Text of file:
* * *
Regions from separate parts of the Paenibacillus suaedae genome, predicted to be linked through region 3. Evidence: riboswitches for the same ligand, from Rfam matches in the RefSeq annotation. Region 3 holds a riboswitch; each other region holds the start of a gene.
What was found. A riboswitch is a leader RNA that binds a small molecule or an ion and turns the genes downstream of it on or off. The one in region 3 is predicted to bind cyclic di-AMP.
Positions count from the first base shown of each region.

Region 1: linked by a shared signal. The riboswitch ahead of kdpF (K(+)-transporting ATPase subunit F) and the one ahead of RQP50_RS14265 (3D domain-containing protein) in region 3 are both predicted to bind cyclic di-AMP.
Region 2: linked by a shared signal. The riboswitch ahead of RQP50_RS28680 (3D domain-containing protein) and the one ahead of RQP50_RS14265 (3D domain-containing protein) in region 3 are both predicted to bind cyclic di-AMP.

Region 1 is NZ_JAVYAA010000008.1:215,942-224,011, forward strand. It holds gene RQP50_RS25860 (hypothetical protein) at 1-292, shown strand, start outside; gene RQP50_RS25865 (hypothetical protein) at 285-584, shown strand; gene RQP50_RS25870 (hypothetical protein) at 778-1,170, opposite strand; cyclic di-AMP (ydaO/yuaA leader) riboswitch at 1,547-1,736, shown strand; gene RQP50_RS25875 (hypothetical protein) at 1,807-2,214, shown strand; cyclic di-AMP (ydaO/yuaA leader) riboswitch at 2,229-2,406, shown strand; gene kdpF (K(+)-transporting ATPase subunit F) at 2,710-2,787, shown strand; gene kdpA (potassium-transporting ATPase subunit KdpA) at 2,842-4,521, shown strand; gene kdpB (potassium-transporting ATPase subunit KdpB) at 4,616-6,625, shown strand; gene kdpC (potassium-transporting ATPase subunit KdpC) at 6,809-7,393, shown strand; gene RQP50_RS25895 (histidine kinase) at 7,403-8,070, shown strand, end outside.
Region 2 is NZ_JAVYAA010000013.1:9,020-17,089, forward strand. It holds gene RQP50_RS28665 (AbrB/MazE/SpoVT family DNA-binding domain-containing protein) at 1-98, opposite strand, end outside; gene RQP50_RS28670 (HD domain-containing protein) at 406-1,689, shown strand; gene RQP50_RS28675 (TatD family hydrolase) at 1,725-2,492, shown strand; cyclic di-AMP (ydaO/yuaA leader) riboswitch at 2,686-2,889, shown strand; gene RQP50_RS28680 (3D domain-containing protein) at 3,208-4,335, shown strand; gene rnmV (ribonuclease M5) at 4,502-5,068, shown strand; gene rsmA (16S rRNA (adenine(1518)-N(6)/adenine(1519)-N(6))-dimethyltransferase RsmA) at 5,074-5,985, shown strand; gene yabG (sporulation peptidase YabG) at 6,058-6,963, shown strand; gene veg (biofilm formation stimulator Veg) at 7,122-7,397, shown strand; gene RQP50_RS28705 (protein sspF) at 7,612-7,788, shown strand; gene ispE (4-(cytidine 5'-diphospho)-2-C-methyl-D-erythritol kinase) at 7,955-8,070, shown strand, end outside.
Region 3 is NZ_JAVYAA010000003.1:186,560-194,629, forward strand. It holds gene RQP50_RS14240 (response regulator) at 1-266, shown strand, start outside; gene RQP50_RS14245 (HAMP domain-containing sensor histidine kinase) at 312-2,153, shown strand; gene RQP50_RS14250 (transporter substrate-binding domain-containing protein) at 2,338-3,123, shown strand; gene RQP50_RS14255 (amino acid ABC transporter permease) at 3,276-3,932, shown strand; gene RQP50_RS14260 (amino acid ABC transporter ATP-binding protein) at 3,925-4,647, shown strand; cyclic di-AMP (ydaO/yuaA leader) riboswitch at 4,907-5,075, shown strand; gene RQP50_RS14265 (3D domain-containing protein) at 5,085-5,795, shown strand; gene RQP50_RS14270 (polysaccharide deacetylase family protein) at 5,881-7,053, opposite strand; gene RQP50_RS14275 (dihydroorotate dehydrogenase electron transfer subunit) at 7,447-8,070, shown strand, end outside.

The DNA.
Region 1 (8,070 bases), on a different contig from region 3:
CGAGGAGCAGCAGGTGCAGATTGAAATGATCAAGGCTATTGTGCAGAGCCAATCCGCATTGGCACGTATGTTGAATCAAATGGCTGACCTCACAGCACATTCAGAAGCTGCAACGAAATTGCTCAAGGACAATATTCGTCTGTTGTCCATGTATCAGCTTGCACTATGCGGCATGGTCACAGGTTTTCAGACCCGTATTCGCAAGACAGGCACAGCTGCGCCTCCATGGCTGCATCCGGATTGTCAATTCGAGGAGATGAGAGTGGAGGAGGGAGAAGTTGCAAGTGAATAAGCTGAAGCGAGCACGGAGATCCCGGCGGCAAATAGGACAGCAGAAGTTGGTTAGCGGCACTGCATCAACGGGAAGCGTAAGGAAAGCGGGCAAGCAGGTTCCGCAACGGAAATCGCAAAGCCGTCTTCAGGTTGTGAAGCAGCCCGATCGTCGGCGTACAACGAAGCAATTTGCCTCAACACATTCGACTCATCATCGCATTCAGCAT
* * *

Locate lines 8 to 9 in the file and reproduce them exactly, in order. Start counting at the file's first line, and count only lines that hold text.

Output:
Region 3 is NZ_JAVYAA010000003.1:186,560-194,629, forward strand. It holds gene RQP50_RS14240 (response regulator) at 1-266, shown strand, start outside; gene RQP50_RS14245 (HAMP domain-containing sensor histidine kinase) at 312-2,153, shown strand; gene RQP50_RS14250 (transporter substrate-binding domain-containing protein) at 2,338-3,123, shown strand; gene RQP50_RS14255 (amino acid ABC transporter permease) at 3,276-3,932, shown strand; gene RQP50_RS14260 (amino acid ABC transporter ATP-binding protein) at 3,925-4,647, shown strand; cyclic di-AMP (ydaO/yuaA leader) riboswitch at 4,907-5,075, shown strand; gene RQP50_RS14265 (3D domain-containing protein) at 5,085-5,795, shown strand; gene RQP50_RS14270 (polysaccharide deacetylase family protein) at 5,881-7,053, opposite strand; gene RQP50_RS14275 (dihydroorotate dehydrogenase electron transfer subunit) at 7,447-8,070, shown strand, end outside.

The DNA.